III. FIVE-STEP SEQUENTIAL EVALUATION PROCESS

To determine whether a claimant is disabled for purposes of the Social Security Act, the ALJ follows a five-step process. 20 C.F.R. § 404.1520(a). The claimant bears the burden of proof on the first four steps, but the burden shifts to the Commissioner at step five. Tackett v. Apfel, 180 F.3d 1094, 1098 (9th Cir. 1999).

At the first step, the ALJ determines whether the claimant is engaging in substantial gainful activity. 20 C.F.R. § 404.1520(a)(4)(i). If so, the claimant is not disabled and the inquiry ends. Id. At step two, the ALJ determines whether the claimant has a "severe" medically determinable physical or mental impairment. § 404.1520(a)(4)(ii). If not, the claimant is not disabled and the inquiry ends. Id. At step three, the ALJ considers whether the claimant's impairment or combination of impairments meets or medically equals an impairment listed in Appendix 1 to Subpart P of 20 C.F.R. Pt. 404. § 404.1520(a)(4)(iii). If so, the claimant is automatically found to be disabled. Id. If not, the ALJ proceeds to step four. At step four, the ALJ assesses the claimant's residual functional capacity and determines whether the claimant is still capable of performing past relevant work. § 404.1520(a)(4)(iv). If so, the claimant is not disabled and the inquiry ends. Id. If not, the ALJ proceeds to the fifth and final step, where he determines whether the claimant can perform any other work based on the claimant's residual functional capacity, age, education, and work experience. § 404.1520(a)(4)(v). If so, the claimant is not disabled. Id. If not, the claimant is disabled. Id.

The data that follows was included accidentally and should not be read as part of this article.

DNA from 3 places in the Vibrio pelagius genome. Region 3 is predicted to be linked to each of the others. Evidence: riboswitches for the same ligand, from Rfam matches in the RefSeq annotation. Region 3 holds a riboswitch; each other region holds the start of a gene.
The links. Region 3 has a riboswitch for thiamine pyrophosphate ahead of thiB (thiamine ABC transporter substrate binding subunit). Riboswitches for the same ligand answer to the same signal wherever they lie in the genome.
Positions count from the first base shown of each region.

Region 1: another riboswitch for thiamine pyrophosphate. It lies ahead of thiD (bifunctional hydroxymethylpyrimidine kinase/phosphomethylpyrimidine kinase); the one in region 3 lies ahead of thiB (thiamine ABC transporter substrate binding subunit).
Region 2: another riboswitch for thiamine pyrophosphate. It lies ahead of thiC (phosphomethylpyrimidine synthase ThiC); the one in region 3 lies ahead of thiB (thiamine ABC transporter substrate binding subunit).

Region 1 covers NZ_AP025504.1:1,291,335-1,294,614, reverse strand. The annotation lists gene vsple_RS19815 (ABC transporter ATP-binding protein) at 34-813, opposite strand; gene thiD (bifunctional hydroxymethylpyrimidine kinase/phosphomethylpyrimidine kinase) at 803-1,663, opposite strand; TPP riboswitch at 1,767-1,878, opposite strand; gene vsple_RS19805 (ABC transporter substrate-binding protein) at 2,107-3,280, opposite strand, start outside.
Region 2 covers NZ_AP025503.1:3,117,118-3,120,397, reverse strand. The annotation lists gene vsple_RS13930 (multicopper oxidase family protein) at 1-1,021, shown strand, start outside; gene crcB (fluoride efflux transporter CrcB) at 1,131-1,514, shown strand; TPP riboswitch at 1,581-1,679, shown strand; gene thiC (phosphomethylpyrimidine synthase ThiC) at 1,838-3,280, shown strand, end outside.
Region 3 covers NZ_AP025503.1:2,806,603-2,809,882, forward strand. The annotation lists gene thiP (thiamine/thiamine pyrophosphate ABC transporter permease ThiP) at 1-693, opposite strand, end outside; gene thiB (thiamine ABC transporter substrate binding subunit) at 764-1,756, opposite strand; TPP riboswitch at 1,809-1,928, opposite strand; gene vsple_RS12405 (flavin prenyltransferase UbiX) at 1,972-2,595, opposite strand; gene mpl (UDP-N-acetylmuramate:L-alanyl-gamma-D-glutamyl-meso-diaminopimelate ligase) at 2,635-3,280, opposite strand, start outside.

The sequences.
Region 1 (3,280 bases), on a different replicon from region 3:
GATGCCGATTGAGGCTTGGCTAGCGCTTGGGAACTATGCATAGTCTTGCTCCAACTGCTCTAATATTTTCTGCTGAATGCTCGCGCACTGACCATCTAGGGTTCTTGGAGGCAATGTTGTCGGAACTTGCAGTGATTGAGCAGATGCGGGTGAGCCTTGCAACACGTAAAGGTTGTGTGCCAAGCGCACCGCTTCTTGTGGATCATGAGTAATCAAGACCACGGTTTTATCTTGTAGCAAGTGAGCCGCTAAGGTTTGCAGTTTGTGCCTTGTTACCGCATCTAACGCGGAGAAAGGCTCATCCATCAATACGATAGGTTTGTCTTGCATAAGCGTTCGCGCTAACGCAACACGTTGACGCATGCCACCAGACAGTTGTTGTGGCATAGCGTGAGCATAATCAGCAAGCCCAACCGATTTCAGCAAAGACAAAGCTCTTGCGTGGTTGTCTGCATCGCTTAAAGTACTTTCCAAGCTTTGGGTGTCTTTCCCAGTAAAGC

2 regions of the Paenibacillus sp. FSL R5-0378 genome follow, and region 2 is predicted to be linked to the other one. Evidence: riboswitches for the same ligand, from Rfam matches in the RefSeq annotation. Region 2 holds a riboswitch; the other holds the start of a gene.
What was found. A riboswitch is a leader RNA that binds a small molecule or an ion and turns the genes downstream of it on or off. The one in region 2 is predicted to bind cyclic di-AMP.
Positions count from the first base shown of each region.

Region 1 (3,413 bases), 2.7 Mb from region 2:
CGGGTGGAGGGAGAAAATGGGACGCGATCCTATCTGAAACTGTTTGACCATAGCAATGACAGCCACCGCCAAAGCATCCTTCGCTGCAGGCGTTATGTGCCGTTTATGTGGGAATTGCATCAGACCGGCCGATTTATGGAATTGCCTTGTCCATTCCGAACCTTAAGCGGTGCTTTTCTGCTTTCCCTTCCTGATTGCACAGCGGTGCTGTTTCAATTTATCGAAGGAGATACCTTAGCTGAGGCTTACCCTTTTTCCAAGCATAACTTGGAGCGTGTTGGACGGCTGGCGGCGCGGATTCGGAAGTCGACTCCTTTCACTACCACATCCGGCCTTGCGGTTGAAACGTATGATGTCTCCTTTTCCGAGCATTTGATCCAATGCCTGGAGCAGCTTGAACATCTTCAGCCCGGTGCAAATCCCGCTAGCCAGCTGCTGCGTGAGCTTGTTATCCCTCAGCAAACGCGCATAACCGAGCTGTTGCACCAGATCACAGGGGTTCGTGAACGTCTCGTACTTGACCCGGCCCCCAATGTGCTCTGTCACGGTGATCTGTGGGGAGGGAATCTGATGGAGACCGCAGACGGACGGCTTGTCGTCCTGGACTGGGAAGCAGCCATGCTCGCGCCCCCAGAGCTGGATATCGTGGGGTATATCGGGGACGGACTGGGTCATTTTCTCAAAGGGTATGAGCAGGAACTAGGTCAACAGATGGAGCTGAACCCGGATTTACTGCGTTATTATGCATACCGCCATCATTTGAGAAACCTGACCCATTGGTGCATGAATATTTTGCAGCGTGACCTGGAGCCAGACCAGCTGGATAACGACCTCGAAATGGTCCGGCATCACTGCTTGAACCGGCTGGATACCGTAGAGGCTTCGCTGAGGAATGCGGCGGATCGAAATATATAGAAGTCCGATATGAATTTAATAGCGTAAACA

At step one, the ALJ found that Plaintiff has not engaged in substantial gainful activity since March 7, 2012, the application date. At step two, the ALJ found that Plaintiff has the following severe impairments: postural orthostatic tachycardia syndrome ("POTS"), depression, Asperger's syndrome, and chronic fatigue syndrome. At step three, the ALJ determined that Plaintiff does not have an impairment or combination of impairments that meets or medically equals an impairment listed in 20 C.F.R. Part 404, Subpart P, Appendix 1.

At step four, the ALJ found that Plaintiff:

has the residual functional capacity to perform light work as defined in 20 CFR 416.967(b) except: she is limited to unskilled work in a non-public setting involving simple, routine, and repetitive tasks that are no more than three steps; she cannot perform fast-paced work such as assembly line type work; she is limited to occasional postural activities ...